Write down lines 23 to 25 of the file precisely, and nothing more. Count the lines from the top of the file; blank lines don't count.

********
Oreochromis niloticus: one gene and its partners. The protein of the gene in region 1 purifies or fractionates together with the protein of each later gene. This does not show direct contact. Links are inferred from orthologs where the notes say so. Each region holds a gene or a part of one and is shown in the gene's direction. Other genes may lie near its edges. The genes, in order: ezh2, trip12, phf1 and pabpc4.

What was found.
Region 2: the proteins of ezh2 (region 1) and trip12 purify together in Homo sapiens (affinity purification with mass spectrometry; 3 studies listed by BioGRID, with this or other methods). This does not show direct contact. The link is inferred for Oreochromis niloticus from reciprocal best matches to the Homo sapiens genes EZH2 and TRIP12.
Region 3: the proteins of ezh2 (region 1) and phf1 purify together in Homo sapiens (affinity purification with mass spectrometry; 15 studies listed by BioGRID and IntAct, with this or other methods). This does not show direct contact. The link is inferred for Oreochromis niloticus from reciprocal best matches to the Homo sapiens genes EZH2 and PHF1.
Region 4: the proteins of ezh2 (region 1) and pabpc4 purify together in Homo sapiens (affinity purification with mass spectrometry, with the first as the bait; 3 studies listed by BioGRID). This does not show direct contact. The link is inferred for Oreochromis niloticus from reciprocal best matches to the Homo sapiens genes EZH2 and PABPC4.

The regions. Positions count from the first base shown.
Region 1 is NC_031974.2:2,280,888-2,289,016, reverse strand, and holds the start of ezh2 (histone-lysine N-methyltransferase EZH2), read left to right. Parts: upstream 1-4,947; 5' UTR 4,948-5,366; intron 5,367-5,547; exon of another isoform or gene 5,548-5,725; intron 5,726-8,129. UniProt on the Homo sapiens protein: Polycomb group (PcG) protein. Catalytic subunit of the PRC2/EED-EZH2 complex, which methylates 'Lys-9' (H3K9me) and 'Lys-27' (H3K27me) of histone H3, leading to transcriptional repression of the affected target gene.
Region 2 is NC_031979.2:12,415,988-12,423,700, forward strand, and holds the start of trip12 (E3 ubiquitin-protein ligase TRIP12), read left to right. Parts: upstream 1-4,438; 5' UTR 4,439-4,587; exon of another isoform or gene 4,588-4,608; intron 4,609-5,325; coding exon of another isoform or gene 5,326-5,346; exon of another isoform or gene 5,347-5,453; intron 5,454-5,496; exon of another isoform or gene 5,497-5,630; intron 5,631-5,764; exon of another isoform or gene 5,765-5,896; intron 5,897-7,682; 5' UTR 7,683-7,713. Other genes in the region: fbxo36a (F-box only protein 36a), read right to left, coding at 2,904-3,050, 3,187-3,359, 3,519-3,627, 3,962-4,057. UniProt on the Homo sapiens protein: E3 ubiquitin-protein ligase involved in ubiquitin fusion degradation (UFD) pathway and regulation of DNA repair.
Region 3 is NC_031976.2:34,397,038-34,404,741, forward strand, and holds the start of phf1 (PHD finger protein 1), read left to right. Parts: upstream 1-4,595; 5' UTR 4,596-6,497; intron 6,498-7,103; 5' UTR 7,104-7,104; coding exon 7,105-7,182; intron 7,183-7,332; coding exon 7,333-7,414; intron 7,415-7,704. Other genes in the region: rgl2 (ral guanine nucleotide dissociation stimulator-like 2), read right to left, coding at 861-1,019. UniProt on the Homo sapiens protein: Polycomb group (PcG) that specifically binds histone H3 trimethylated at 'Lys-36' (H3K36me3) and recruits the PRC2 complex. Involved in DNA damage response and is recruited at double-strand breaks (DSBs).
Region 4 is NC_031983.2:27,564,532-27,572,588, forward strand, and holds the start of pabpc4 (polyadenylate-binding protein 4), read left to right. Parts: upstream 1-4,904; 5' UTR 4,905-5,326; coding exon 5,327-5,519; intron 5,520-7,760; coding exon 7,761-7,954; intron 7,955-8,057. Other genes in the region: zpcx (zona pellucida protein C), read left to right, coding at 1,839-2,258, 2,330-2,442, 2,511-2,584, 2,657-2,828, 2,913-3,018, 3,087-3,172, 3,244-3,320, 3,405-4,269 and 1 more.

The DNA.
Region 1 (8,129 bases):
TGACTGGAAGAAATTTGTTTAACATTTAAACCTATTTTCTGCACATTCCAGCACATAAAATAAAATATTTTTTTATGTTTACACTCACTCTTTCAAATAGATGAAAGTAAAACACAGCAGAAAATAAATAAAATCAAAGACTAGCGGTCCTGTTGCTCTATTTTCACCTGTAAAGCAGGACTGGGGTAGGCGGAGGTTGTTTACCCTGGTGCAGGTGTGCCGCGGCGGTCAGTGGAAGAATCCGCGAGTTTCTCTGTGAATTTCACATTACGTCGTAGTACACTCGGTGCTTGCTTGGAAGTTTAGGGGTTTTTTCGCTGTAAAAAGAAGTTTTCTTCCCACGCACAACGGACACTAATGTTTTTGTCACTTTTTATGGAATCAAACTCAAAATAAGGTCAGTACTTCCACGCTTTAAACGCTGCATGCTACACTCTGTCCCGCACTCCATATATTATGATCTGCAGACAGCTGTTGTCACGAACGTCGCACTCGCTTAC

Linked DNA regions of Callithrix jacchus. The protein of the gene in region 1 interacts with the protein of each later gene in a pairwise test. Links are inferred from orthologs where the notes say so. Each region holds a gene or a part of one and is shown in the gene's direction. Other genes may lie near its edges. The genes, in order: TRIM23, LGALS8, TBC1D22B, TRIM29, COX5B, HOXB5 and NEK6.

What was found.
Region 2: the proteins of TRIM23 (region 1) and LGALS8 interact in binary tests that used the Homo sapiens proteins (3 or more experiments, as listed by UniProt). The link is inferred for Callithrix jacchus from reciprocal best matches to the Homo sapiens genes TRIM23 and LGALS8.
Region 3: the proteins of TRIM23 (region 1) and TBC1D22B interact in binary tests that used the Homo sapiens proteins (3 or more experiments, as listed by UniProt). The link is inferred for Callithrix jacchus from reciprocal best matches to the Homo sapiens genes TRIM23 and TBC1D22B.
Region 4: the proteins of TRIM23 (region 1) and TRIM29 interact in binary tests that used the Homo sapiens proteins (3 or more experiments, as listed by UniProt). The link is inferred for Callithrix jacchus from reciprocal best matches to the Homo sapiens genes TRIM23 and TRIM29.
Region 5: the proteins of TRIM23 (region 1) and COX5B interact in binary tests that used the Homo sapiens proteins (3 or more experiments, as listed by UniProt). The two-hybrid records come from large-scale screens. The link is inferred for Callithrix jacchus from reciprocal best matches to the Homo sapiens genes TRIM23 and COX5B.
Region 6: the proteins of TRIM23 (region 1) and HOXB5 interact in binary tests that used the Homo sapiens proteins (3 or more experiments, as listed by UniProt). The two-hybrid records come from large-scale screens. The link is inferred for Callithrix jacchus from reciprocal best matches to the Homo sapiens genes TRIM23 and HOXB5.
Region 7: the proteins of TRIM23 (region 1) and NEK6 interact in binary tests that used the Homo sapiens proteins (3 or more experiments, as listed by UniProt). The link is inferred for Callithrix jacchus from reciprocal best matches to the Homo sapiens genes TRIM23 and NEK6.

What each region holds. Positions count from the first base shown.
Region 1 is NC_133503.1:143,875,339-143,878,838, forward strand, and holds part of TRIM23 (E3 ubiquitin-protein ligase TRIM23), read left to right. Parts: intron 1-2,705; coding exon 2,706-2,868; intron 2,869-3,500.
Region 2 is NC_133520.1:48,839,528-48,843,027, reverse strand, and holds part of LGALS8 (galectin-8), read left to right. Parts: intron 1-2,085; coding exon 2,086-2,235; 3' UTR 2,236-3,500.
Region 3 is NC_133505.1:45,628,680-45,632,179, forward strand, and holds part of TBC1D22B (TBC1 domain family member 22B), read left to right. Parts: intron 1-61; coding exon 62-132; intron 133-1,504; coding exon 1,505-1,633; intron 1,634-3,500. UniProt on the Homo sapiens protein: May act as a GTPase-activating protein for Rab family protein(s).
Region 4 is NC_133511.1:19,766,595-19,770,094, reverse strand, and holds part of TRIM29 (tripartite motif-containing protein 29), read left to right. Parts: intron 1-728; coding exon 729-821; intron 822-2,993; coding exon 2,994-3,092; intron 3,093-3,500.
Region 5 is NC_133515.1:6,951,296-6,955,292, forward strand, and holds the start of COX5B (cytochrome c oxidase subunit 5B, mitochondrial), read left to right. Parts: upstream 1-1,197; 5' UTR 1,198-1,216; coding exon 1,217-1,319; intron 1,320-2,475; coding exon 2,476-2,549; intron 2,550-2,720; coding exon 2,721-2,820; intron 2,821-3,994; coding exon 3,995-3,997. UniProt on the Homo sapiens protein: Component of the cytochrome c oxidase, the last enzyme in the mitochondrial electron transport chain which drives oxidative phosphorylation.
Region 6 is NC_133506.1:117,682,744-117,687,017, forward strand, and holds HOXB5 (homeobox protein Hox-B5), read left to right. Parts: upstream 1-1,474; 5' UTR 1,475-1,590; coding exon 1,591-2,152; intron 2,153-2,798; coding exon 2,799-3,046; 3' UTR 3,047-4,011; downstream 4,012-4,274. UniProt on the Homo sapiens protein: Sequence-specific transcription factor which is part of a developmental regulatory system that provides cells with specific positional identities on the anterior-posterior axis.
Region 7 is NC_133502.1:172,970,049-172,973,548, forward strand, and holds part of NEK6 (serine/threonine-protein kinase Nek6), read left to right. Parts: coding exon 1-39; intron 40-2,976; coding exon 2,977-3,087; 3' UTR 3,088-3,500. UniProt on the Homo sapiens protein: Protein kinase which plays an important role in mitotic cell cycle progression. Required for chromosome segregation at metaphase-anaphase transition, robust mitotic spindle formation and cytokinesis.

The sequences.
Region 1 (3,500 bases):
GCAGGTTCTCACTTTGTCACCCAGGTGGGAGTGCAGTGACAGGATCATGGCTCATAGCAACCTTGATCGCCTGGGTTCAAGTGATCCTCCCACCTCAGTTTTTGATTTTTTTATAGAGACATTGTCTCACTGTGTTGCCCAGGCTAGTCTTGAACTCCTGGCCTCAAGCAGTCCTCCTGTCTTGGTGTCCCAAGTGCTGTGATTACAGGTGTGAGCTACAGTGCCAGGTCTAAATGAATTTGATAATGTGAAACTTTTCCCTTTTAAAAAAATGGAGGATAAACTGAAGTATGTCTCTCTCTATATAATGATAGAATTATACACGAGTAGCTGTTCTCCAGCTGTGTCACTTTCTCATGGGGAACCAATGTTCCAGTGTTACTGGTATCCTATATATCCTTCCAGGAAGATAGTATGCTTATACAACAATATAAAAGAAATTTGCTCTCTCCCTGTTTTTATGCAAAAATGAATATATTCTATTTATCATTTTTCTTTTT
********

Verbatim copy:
Region 1 is NC_133503.1:143,875,339-143,878,838, forward strand, and holds part of TRIM23 (E3 ubiquitin-protein ligase TRIM23), read left to right. Parts: intron 1-2,705; coding exon 2,706-2,868; intron 2,869-3,500.
Region 2 is NC_133520.1:48,839,528-48,843,027, reverse strand, and holds part of LGALS8 (galectin-8), read left to right. Parts: intron 1-2,085; coding exon 2,086-2,235; 3' UTR 2,236-3,500.
Region 3 is NC_133505.1:45,628,680-45,632,179, forward strand, and holds part of TBC1D22B (TBC1 domain family member 22B), read left to right. Parts: intron 1-61; coding exon 62-132; intron 133-1,504; coding exon 1,505-1,633; intron 1,634-3,500. UniProt on the Homo sapiens protein: May act as a GTPase-activating protein for Rab family protein(s).